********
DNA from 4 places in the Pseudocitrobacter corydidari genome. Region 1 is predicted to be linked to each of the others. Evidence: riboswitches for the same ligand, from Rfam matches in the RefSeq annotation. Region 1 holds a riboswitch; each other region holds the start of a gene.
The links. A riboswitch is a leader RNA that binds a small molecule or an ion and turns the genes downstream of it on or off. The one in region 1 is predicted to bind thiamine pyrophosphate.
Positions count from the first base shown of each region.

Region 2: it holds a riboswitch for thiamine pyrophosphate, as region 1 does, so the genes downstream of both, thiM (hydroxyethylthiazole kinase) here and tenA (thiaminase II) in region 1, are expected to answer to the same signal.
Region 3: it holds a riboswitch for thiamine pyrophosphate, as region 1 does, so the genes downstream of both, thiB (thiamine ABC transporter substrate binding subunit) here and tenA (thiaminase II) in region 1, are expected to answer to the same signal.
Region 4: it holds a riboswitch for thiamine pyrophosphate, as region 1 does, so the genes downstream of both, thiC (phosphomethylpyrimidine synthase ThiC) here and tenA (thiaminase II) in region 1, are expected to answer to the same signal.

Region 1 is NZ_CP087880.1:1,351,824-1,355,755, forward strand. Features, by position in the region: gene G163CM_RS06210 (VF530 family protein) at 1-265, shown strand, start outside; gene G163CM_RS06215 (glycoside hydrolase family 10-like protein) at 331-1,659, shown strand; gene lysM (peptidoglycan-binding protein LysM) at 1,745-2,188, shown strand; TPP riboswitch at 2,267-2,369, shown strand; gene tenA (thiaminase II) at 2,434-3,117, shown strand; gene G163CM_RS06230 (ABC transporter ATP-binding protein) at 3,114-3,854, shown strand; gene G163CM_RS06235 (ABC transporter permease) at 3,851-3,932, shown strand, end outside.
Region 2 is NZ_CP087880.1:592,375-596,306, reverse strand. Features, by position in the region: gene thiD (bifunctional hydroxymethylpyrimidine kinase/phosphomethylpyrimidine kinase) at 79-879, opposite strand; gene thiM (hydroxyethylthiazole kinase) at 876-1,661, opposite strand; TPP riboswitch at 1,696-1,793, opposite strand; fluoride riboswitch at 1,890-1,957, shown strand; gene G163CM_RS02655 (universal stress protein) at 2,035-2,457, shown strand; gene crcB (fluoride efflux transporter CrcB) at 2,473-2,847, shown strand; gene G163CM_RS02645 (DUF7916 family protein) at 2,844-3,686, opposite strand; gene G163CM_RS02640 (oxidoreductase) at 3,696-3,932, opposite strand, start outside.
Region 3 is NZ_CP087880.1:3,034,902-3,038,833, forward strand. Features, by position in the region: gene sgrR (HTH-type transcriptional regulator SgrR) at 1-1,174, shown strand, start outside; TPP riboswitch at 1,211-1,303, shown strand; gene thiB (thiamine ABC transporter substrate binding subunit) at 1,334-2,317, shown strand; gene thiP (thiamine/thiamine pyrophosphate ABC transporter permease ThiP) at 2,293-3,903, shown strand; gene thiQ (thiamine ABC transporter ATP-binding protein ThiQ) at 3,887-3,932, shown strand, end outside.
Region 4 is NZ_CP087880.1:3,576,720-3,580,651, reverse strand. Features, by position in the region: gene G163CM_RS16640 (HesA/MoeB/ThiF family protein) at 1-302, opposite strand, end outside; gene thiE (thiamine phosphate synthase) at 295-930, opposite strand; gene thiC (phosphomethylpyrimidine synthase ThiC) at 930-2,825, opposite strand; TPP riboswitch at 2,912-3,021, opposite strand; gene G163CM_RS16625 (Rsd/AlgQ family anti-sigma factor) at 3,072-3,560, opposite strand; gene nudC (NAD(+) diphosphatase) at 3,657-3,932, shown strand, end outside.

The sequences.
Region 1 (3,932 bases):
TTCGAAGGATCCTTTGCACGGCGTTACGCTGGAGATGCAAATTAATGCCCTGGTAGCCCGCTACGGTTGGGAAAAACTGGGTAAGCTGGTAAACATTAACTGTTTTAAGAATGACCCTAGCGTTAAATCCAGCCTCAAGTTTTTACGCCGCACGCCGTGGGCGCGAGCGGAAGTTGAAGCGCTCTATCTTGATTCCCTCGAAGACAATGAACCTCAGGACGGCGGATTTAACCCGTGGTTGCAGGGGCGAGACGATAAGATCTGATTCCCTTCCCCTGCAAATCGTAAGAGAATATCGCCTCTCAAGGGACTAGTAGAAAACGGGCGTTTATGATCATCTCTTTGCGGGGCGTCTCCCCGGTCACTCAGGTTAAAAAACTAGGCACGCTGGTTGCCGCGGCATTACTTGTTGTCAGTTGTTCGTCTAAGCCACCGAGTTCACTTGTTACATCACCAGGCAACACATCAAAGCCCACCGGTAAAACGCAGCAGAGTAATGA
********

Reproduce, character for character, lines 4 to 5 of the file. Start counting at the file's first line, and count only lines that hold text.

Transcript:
Region 2: it holds a riboswitch for thiamine pyrophosphate, as region 1 does, so the genes downstream of both, thiM (hydroxyethylthiazole kinase) here and tenA (thiaminase II) in region 1, are expected to answer to the same signal.
Region 3: it holds a riboswitch for thiamine pyrophosphate, as region 1 does, so the genes downstream of both, thiB (thiamine ABC transporter substrate binding subunit) here and tenA (thiaminase II) in region 1, are expected to answer to the same signal.